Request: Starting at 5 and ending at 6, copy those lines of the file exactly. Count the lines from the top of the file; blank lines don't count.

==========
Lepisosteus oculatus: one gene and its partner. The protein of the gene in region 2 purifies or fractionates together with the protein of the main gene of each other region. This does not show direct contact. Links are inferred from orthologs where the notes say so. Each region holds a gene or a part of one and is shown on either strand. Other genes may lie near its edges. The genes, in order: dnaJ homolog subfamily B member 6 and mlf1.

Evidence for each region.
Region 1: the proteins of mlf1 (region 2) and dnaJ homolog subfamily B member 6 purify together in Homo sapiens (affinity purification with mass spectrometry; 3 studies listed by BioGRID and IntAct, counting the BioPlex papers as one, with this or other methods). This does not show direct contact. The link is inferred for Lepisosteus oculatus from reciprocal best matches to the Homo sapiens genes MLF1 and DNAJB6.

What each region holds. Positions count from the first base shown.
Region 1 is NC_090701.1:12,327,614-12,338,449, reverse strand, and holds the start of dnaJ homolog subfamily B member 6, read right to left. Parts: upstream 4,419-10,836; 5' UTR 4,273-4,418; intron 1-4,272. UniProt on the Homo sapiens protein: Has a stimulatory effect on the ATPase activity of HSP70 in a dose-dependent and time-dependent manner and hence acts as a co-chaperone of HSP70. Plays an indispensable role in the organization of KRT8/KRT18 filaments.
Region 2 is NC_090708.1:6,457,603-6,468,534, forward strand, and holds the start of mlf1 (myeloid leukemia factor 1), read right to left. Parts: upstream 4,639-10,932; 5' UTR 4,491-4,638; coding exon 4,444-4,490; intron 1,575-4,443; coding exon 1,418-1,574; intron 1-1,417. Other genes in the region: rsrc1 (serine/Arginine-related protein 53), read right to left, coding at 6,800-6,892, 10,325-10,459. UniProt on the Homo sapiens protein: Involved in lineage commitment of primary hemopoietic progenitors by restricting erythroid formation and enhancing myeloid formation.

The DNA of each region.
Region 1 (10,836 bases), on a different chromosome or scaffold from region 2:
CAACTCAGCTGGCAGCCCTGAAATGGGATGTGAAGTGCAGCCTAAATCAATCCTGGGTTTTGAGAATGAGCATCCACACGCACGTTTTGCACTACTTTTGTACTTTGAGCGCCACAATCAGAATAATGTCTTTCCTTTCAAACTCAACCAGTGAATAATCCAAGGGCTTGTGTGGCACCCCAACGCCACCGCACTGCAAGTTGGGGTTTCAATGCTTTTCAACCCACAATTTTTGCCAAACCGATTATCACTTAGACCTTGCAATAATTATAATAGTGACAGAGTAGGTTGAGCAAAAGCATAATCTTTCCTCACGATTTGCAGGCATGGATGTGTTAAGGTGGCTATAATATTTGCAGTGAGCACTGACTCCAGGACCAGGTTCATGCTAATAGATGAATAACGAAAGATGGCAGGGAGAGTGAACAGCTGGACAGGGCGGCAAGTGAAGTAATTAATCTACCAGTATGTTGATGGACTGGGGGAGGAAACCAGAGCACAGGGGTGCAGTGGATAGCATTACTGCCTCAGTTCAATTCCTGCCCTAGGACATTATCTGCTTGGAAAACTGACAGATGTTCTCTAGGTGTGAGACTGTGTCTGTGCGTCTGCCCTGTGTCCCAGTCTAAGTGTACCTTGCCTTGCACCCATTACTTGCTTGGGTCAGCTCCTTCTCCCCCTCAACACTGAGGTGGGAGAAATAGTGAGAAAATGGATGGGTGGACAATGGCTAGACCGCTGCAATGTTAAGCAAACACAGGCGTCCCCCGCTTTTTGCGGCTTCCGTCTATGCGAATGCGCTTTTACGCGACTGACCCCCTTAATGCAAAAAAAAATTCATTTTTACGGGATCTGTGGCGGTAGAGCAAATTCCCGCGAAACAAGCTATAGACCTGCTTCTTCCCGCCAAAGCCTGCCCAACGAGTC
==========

Region 1 is NC_090701.1:12,327,614-12,338,449, reverse strand, and holds the start of dnaJ homolog subfamily B member 6, read right to left. Parts: upstream 4,419-10,836; 5' UTR 4,273-4,418; intron 1-4,272. UniProt on the Homo sapiens protein: Has a stimulatory effect on the ATPase activity of HSP70 in a dose-dependent and time-dependent manner and hence acts as a co-chaperone of HSP70. Plays an indispensable role in the organization of KRT8/KRT18 filaments.
Region 2 is NC_090708.1:6,457,603-6,468,534, forward strand, and holds the start of mlf1 (myeloid leukemia factor 1), read right to left. Parts: upstream 4,639-10,932; 5' UTR 4,491-4,638; coding exon 4,444-4,490; intron 1,575-4,443; coding exon 1,418-1,574; intron 1-1,417. Other genes in the region: rsrc1 (serine/Arginine-related protein 53), read right to left, coding at 6,800-6,892, 10,325-10,459. UniProt on the Homo sapiens protein: Involved in lineage commitment of primary hemopoietic progenitors by restricting erythroid formation and enhancing myeloid formation.